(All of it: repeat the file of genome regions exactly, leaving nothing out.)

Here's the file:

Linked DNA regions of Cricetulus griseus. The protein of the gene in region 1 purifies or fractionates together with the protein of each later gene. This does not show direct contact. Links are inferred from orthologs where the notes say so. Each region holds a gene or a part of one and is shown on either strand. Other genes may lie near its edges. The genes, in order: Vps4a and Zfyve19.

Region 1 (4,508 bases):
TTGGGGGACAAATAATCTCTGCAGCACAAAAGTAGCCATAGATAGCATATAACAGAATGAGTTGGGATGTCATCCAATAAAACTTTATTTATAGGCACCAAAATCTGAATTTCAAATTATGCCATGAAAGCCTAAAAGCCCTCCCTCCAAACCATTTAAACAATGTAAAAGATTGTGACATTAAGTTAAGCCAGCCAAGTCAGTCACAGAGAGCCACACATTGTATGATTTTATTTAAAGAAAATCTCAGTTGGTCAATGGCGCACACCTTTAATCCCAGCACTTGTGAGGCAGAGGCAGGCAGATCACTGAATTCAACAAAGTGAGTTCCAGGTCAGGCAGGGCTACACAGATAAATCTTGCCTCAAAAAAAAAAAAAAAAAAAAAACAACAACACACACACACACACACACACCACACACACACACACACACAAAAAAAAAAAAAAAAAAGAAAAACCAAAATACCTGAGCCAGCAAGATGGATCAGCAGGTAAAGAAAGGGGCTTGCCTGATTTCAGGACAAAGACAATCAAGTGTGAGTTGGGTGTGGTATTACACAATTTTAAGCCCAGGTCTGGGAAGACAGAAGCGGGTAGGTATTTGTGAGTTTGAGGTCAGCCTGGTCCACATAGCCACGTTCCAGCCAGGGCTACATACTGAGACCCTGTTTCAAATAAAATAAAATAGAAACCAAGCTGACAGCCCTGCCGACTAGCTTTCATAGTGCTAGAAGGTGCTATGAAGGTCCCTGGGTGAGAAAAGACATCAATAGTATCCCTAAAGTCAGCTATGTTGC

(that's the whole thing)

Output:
Linked DNA regions of Cricetulus griseus. The protein of the gene in region 1 purifies or fractionates together with the protein of each later gene. This does not show direct contact. Links are inferred from orthologs where the notes say so. Each region holds a gene or a part of one and is shown on either strand. Other genes may lie near its edges. The genes, in order: Vps4a and Zfyve19.

Region 1 (4,508 bases):
TTGGGGGACAAATAATCTCTGCAGCACAAAAGTAGCCATAGATAGCATATAACAGAATGAGTTGGGATGTCATCCAATAAAACTTTATTTATAGGCACCAAAATCTGAATTTCAAATTATGCCATGAAAGCCTAAAAGCCCTCCCTCCAAACCATTTAAACAATGTAAAAGATTGTGACATTAAGTTAAGCCAGCCAAGTCAGTCACAGAGAGCCACACATTGTATGATTTTATTTAAAGAAAATCTCAGTTGGTCAATGGCGCACACCTTTAATCCCAGCACTTGTGAGGCAGAGGCAGGCAGATCACTGAATTCAACAAAGTGAGTTCCAGGTCAGGCAGGGCTACACAGATAAATCTTGCCTCAAAAAAAAAAAAAAAAAAAAAACAACAACACACACACACACACACACACCACACACACACACACACACAAAAAAAAAAAAAAAAAAGAAAAACCAAAATACCTGAGCCAGCAAGATGGATCAGCAGGTAAAGAAAGGGGCTTGCCTGATTTCAGGACAAAGACAATCAAGTGTGAGTTGGGTGTGGTATTACACAATTTTAAGCCCAGGTCTGGGAAGACAGAAGCGGGTAGGTATTTGTGAGTTTGAGGTCAGCCTGGTCCACATAGCCACGTTCCAGCCAGGGCTACATACTGAGACCCTGTTTCAAATAAAATAAAATAGAAACCAAGCTGACAGCCCTGCCGACTAGCTTTCATAGTGCTAGAAGGTGCTATGAAGGTCCCTGGGTGAGAAAAGACATCAATAGTATCCCTAAAGTCAGCTATGTTGC